Is Provides-Extra necessary for 'doc' and 'test' extras?

I’m attempting to build a package with some test and doc dependencies. According to the spec:

The specified name may be used to make a dependency conditional on whether the optional feature has been requested.

Two feature names test and doc are reserved to mark dependencies that are needed for running automated tests and generating documentation, respectively.

It is legal to specify Provides-Extra: without referencing it in any Requires-Dist:.

So it’s possible to provide Provides-Extra without any Requires-Dist, but it feels redundant to be supplying Provides-Extra when there exists a reference to the name. For example:

Requires-Dist: pytest; extra == "test"

It seems to me that should be a valid declaration. However, if one tries to pip install a package with that metadata using the extra (i.e. pip install .[test]), pytest will not be installed and pip will warn that the package provides no “test” extra.

Perhaps instead, installers should always install dependencies for indicated extras even if the package doesn’t explicitly (and redundantly) declare that it provides that extra.

Said another way, is there any point in declaring Provides-Extra other than to signal that some dependencies might be associated with that extra?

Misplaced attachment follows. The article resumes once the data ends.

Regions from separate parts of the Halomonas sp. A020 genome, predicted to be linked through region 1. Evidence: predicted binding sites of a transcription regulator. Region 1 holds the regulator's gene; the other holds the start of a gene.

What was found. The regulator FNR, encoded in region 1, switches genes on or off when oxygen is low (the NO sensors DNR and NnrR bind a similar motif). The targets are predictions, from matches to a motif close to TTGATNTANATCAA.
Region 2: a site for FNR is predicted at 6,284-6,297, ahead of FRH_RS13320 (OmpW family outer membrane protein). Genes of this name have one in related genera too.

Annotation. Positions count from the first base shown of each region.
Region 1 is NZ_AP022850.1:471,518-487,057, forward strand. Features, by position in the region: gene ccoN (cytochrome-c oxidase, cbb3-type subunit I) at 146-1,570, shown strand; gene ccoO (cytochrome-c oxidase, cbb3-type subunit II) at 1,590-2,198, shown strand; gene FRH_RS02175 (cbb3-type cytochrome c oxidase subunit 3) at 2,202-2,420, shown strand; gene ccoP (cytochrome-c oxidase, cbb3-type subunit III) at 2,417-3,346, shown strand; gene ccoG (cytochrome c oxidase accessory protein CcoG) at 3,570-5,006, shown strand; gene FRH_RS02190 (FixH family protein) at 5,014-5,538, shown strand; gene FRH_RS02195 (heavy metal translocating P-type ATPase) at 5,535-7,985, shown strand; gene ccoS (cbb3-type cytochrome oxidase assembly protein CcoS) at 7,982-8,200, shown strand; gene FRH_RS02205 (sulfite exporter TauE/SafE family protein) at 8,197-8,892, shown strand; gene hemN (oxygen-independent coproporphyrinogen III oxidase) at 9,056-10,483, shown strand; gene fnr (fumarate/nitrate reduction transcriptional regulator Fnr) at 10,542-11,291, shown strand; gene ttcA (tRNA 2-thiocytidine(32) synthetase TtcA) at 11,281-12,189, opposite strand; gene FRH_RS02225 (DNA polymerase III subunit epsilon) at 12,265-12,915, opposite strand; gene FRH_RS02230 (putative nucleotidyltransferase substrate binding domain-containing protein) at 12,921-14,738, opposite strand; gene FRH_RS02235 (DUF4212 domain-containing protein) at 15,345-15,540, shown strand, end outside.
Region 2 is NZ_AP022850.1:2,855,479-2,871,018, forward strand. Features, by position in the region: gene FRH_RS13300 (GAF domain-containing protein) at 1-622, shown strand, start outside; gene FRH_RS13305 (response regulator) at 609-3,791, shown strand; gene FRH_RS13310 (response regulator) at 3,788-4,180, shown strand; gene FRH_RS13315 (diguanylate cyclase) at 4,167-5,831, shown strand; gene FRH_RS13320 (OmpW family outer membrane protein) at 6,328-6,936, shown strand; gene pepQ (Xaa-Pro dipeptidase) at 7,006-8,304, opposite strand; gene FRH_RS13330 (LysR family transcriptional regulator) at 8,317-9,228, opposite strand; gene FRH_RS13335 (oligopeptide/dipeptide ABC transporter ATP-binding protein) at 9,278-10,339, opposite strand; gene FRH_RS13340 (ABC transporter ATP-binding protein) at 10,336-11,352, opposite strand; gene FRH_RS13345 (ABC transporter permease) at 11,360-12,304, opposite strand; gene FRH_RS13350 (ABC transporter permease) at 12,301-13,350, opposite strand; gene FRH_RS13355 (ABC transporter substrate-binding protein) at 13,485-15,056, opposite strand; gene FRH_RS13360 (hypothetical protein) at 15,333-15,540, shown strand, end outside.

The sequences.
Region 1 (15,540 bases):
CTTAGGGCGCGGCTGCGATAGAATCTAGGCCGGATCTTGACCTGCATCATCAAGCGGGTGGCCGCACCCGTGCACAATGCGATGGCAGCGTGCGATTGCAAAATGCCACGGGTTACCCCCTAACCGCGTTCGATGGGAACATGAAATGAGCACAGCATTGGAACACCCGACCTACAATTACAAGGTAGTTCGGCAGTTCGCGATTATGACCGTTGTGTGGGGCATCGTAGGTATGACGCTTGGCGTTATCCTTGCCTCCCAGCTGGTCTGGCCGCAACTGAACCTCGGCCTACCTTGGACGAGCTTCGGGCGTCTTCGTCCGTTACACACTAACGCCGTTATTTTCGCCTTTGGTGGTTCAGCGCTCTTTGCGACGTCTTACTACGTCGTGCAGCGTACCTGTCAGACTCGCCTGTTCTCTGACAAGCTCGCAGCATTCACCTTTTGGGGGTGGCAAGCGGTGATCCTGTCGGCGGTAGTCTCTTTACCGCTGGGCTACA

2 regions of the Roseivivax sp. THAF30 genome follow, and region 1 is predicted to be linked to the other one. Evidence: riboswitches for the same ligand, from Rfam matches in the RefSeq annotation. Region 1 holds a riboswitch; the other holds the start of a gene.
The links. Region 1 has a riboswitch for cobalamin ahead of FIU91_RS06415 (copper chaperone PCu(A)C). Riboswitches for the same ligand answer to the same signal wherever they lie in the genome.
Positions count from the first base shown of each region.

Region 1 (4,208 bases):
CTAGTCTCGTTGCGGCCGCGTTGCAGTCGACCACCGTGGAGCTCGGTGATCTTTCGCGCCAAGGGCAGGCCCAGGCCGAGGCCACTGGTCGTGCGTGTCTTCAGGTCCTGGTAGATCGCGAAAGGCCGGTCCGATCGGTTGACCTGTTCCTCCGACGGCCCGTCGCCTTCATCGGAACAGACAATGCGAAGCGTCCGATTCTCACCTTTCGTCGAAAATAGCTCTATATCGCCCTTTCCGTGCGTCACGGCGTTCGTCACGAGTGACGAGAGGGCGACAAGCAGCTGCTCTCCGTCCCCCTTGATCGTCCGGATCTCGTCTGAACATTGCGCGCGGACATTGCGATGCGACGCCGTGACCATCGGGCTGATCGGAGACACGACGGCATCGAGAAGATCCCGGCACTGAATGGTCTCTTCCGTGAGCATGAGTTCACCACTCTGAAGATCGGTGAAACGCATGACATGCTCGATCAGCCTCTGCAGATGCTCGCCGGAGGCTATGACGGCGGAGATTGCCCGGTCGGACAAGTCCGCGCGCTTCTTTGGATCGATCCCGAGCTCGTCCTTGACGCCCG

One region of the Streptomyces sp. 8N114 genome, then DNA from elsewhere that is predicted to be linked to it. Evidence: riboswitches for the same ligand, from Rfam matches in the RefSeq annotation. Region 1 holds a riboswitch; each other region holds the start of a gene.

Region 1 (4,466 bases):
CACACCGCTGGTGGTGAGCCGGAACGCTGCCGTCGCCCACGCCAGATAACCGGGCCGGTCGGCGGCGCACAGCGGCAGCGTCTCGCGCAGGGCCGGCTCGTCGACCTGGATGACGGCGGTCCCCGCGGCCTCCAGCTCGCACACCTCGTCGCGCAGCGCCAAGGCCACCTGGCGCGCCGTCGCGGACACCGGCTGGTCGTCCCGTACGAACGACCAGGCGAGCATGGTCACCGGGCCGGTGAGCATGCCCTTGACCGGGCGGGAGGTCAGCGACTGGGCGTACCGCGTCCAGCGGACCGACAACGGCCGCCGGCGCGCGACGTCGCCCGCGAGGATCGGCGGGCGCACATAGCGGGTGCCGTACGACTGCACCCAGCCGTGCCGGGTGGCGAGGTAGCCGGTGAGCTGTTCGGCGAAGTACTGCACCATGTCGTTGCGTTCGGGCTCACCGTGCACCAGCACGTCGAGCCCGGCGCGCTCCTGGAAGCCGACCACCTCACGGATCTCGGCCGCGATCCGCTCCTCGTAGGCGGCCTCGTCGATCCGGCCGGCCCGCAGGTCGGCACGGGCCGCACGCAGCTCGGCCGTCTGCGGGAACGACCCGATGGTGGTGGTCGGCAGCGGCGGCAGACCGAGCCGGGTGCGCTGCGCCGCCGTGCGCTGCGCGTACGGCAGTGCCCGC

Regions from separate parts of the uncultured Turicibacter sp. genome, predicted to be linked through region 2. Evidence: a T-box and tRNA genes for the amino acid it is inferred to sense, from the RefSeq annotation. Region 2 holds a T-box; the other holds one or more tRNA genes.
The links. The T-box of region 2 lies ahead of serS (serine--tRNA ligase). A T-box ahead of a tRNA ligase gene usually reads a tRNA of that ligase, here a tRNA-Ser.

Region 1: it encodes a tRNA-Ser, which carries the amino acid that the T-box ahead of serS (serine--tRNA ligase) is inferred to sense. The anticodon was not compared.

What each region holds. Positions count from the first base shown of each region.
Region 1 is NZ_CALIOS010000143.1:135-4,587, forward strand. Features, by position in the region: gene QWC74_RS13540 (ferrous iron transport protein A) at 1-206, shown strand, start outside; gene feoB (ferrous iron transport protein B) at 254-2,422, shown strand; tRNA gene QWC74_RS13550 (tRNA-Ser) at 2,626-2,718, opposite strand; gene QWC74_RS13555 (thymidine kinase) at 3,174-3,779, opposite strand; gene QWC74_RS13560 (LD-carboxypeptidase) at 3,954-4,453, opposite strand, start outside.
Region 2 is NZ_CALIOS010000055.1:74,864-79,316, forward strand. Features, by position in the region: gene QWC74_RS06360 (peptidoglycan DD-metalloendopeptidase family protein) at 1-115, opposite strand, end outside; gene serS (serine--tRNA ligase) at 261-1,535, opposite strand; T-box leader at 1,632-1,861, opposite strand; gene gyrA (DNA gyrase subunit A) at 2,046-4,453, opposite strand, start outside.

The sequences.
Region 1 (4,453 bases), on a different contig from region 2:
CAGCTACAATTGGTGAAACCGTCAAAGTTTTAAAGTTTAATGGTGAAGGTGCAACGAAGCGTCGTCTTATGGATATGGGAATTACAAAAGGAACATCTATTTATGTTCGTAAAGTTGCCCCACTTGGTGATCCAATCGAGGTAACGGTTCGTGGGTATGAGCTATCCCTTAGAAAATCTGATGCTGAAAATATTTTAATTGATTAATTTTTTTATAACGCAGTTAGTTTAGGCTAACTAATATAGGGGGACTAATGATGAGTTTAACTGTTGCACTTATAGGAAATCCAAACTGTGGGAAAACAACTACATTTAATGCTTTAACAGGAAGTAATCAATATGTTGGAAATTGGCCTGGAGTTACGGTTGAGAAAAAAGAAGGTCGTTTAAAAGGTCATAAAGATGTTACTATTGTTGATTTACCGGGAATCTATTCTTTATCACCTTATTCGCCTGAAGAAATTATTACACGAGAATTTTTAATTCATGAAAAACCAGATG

The obvious answer is to allow installers to catch typos - if you accidentally type pip install .[tset] you get an error rather than pip silently installing the package with no extras.

I imagine one possibility would be for the build backend to automatically compute Provides-Extra based on the extras used in the markers in the dependencies. Although I guess none of them currently do that.

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As of yesterday, the coherent.build backend does infer Provides-Extra from extras declared in dependencies. It’s not pretty, as there’s no routine for extracting extra markers from requirements (in packaging), but it does work in the typical case.